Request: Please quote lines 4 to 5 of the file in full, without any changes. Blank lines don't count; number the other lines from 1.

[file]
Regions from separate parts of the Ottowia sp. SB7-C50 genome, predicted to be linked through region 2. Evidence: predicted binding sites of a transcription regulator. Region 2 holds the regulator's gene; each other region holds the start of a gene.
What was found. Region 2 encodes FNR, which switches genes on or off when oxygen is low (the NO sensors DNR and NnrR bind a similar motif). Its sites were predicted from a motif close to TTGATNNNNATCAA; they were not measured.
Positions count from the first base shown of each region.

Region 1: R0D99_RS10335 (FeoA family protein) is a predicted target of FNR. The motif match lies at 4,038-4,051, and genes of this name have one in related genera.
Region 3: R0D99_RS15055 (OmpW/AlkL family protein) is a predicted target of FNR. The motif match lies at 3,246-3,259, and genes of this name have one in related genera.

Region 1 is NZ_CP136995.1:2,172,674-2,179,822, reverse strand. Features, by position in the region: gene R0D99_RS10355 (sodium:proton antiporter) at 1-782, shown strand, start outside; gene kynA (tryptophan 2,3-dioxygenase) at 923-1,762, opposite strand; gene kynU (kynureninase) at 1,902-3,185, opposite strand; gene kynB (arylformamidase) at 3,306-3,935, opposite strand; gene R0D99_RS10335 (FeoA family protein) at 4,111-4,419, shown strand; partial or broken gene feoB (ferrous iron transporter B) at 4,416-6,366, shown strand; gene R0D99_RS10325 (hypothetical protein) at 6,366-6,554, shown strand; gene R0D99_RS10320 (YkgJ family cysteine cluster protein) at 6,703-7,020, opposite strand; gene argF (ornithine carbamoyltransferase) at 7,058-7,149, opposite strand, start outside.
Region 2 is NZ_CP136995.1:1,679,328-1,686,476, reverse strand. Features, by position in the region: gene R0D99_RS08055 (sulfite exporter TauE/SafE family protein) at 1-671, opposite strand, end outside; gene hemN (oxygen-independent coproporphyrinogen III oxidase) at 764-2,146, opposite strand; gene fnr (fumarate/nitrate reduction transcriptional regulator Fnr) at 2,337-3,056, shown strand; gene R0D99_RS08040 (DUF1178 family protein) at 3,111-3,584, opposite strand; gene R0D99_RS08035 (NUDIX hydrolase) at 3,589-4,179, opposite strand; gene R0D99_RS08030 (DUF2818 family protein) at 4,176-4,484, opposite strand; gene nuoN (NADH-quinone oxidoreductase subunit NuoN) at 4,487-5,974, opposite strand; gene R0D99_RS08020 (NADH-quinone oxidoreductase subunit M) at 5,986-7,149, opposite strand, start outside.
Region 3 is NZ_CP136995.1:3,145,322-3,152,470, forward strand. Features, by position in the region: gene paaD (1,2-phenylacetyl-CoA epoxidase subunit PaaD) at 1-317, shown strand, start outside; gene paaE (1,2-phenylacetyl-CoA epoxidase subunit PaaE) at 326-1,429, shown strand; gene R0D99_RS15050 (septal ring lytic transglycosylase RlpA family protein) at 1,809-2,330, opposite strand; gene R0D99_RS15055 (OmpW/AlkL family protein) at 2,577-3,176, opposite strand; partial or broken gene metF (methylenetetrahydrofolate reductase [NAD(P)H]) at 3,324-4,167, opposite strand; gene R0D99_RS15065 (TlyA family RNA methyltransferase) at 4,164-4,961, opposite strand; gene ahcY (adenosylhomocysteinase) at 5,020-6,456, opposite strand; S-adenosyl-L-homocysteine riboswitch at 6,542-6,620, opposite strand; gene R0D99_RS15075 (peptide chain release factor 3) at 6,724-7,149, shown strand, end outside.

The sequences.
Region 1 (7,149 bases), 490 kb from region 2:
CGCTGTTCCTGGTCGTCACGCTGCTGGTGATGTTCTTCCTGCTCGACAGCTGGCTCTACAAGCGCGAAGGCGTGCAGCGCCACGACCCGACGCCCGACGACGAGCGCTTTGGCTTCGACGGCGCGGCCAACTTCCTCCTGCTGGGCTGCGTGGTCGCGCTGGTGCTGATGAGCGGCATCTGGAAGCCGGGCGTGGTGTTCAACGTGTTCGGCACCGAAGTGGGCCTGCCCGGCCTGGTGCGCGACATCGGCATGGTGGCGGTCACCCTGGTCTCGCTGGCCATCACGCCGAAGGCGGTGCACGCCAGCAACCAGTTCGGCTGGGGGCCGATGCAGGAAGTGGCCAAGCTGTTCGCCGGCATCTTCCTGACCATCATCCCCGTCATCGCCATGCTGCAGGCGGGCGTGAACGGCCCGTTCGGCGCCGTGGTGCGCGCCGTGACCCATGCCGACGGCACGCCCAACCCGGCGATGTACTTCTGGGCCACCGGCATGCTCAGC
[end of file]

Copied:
Region 1: R0D99_RS10335 (FeoA family protein) is a predicted target of FNR. The motif match lies at 4,038-4,051, and genes of this name have one in related genera.
Region 3: R0D99_RS15055 (OmpW/AlkL family protein) is a predicted target of FNR. The motif match lies at 3,246-3,259, and genes of this name have one in related genera.